I continue to be mystified by the contention of some Net neutrality advocates that it is not a form of economic regulation. The reality, of course, is that Net neutrality would ban business models and necessitate price controls. If that ain't regulation, I don't know what is. As Robert Litan and Hal Singer note in their new Harvard Business Review essay, "Why Business Should Oppose Net Neutrality," "Non-discrimination under the FCC's net neutrality proposal means that ISPs cannot offer enhanced services beyond the plain-vanilla access service to content providers at any price." Thus, any type of service prioritization or price discrimination would be prohibited under the FCC's Net neutrality regulatory regime.

As I explained in this earlier essay and in the video below, this would be a disaster for investment, innovation, and consumer welfare. Differentiated and prioritized services and pricing are part of almost every industrial sector in a capitalistic economy, and there's no reason things should it be any different for broadband. As Litan and Singer note, "The concept of premium services and upgrades should be second-nature to businesses. From next-day delivery of packages to airport lounges, businesses value the option of upgrading when necessary. That one customer chooses to purchase the upgrade while the next opts out would never be considered 'discriminatory.'"

And let's not forget, something has to pay for Internet access and investment in new facilities. Differentiated services can help by allowing carriers to price more intensive or specialized users and uses to ensure that carriers don't have to hit everyone - including average household users - with the same bill for service. Why would we want to make that illegal through Net neutrality regulation and the misguided price control schemes of a bygone regulatory era?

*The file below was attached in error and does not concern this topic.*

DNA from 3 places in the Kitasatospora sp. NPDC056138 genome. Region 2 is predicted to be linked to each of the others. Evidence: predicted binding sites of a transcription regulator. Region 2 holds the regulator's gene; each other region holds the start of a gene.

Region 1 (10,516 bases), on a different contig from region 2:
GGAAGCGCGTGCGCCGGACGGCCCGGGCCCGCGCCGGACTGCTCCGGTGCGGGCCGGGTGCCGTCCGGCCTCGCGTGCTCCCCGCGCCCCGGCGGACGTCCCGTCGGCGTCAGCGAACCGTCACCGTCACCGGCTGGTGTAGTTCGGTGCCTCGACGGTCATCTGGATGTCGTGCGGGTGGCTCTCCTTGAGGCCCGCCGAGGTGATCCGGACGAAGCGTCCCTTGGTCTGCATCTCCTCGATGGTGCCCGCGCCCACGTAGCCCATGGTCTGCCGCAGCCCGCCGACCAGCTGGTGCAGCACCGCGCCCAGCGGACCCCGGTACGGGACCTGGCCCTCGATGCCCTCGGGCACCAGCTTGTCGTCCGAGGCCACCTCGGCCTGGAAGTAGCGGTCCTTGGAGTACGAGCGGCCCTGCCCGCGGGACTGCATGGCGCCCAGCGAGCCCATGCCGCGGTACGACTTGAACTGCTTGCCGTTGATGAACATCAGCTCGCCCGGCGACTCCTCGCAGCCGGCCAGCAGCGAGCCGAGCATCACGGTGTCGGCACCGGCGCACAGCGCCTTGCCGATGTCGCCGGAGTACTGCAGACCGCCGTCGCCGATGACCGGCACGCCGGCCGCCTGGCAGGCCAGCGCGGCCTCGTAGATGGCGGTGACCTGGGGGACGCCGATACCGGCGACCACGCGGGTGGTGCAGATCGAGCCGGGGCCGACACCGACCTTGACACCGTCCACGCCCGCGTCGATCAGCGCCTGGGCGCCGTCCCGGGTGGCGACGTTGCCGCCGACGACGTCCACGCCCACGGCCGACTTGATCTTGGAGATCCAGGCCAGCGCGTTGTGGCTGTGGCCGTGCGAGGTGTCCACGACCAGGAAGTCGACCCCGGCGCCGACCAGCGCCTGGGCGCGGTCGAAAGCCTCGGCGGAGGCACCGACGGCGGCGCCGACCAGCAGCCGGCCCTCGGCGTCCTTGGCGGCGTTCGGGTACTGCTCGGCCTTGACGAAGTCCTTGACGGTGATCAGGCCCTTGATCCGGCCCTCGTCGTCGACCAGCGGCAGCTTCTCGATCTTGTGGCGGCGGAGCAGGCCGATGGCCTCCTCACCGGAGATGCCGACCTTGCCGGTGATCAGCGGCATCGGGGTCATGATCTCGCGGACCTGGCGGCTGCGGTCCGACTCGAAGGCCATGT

posted by Adam Thierer @ 2:30 PM | Economics, Net Neutrality

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Google's Schmidt on Targeted Ads, Monetization & the Future of News

Wall Street Journal columnist Holman Jenkins has a terrific, wide-ranging interview with Google CEO Eric Schmidt in today's paper that is well worth reading. One thing worth highlighting is Schmidt's comments on the "economic disaster that is the American newspaper." He argues that, "The only way the problem [of insufficient revenue for news gathering] is going to be solved is by increasing monetization, and the only way I know of to increase monetization is through targeted ads."